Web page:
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Published:July 28th, 2006 17:36 EST
The Epic From the North

The Epic From the North

By Young IL Seo

Godzilla, the United States remix, hit Japanese theaters in the summer of 1998. It would receive a very tepid response, a bomb by any definition. However, it still managed to overshadow another monster movie. It was released simultaneously across Japan to either compete with the American flick or cash in on the monster mania that could have followed. Alas, this movie also bombed at the box office. 1998 was the year of asteroid movies, not monsters. (Remember Armageddon and Deep Impact?) When this movie was later released in South Korea, less than a thousand people attended the showings. The monster dolls and promotional material produced for the release barely moved from the shelves. The movie`s rapid track to B-Movie Graveyard must have upset the man who financed it. Not just finance it, but adamantly produced it, wrote a book for it, and even appropriated over 10,000 extras for it. Oh, and he did all that while helping to lead an impoverished country going through a famine. He was Kim Jong-Il, the infamous leader of North Korea, and the story behind the movie, called Pulgasari, would be much more fascinating than the movie would ever be.

The story begins almost twenty years before the movie`s release. In 1978, Shin Sang-ok, until then the premier director of South Korean movies, was banned from directing after making pointed comments at the South Korean government over censorship. Shortly after that, he divorced his long time wife and favorite lead actress, Choi Eun-hee. He needed to travel all the way to Hong Kong to negotiate his next movie. While he was in negotiations, Shin Sang-Ok was kidnapped by North Korean agents in a superb example of bad thing happening in threes. . After a foiled escape attempt, Shin Sang-Ok was thrown in prison. For four years he was fed nothing but rice, grass, and salt. He even attempted suicide by withholding himself from food. This failed when the guards force-fed him through a funnel.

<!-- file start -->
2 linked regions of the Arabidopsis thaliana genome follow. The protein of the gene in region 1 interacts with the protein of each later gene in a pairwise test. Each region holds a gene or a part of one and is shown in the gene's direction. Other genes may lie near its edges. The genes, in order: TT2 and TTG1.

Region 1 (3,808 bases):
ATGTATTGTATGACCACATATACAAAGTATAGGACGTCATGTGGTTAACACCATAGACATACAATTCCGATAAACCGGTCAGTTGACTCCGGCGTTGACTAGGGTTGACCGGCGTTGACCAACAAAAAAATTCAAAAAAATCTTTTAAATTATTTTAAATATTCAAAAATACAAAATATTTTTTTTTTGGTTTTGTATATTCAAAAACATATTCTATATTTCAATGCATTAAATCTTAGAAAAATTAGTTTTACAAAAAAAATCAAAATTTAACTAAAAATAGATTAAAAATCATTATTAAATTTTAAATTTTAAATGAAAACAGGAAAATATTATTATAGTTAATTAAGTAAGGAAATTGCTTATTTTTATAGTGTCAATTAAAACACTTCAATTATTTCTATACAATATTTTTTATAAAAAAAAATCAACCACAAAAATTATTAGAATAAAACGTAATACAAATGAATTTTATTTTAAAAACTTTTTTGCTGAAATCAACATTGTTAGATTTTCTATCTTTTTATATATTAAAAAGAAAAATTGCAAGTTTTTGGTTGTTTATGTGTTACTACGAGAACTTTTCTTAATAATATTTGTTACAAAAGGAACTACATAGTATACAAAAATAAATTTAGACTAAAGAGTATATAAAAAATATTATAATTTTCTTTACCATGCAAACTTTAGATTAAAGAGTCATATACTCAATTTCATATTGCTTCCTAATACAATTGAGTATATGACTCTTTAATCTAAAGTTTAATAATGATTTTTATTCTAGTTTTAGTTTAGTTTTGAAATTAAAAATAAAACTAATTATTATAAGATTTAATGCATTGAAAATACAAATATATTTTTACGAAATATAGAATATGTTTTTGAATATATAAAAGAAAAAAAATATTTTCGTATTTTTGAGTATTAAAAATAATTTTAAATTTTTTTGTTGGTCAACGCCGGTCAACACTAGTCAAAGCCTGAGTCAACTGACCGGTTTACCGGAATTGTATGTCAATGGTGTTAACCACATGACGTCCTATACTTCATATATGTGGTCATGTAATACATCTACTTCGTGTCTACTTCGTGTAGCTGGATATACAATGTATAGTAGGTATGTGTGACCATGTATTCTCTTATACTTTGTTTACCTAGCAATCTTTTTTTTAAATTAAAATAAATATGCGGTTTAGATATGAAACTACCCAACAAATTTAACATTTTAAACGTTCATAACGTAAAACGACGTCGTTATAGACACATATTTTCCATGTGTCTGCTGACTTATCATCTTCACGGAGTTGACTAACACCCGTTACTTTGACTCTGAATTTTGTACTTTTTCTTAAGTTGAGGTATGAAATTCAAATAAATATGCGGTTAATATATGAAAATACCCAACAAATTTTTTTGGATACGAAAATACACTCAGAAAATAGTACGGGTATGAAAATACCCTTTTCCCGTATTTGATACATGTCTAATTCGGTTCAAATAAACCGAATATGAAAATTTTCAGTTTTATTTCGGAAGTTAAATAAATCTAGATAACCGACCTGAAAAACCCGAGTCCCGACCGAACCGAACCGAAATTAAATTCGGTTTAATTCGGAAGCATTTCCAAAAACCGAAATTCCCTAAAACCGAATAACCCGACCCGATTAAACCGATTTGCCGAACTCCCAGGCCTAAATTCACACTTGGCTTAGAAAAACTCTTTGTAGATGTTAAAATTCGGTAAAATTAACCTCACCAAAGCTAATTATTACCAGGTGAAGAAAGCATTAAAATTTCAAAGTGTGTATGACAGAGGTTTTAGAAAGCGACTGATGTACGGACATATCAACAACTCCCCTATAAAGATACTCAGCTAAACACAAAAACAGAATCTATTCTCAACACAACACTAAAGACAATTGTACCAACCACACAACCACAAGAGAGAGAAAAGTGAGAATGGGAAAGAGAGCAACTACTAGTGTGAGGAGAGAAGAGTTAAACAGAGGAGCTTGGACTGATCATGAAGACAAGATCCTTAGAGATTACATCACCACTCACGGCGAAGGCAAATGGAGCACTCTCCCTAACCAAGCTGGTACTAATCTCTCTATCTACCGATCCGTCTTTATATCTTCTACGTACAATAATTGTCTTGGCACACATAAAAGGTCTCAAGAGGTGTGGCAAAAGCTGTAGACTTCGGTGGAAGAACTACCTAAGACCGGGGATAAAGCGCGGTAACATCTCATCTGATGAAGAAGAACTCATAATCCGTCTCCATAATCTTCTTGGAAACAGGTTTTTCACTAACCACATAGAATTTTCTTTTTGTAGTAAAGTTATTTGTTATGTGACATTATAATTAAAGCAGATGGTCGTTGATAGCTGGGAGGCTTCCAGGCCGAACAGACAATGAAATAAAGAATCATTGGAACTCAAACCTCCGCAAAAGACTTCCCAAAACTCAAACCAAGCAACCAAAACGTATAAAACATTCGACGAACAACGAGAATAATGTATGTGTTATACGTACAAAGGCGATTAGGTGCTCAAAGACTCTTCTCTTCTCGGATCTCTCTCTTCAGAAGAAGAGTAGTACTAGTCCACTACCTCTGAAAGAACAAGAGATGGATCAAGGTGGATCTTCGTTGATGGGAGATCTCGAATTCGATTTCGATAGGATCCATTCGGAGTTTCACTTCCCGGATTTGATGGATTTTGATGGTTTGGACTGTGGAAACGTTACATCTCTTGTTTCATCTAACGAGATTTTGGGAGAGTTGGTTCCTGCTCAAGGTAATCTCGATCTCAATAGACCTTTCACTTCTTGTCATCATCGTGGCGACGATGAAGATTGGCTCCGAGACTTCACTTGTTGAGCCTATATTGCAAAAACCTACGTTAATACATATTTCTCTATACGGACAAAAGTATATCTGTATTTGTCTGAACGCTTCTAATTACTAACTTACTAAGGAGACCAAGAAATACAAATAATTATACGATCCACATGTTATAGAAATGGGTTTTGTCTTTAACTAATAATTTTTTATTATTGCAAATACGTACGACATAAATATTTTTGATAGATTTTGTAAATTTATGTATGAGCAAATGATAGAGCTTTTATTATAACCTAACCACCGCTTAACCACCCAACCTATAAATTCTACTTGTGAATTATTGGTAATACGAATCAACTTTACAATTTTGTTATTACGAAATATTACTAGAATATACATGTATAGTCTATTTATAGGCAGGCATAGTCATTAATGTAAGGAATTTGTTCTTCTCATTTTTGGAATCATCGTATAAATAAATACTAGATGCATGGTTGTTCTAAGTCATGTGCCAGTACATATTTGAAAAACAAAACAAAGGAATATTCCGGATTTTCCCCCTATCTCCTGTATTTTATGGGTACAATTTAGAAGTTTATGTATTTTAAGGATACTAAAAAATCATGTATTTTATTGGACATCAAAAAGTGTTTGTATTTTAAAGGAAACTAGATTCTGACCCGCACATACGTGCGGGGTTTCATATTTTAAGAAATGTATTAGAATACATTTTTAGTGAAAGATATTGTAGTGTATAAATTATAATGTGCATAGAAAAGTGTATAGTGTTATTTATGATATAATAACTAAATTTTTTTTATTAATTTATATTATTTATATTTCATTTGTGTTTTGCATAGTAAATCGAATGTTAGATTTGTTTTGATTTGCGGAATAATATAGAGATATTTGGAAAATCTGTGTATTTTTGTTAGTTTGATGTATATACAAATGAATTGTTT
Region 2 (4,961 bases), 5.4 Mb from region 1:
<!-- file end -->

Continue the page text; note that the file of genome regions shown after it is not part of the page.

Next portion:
A guard later told him that he was the first one to have his attempt foiled by the guards, a testament to his importance. All the while, Kim Jong-Il was also having troubles. Although he was not yet the leader, he was a member of Seventh Supreme People`s Assembly, the governing body of aids to Kim Il-Sung, his father.

Kim Jong-Il, a huge fan of movies, and a regular movie critic for the national paper, was planning to release a movie that would embrace the communist ideals... However, his directors weren`t producing quality works. Since they would be paid regardless of the movie`s outcome, Kim Jong-Il watched as movie after movie failed to meet his standards. He even wrote a book called On the Art of the Cinema, with such hints as movies should include musical masterpieces " to help out his directors. After resorting to smuggling in Western films for his movies, he decided to produce movies of his own, with the DPRK`s full support behind it. He freed Shin Sang-Ok and treated him as a VIP. He even reunited the director with his ex-wife, who was also kidnapped alongside him in China.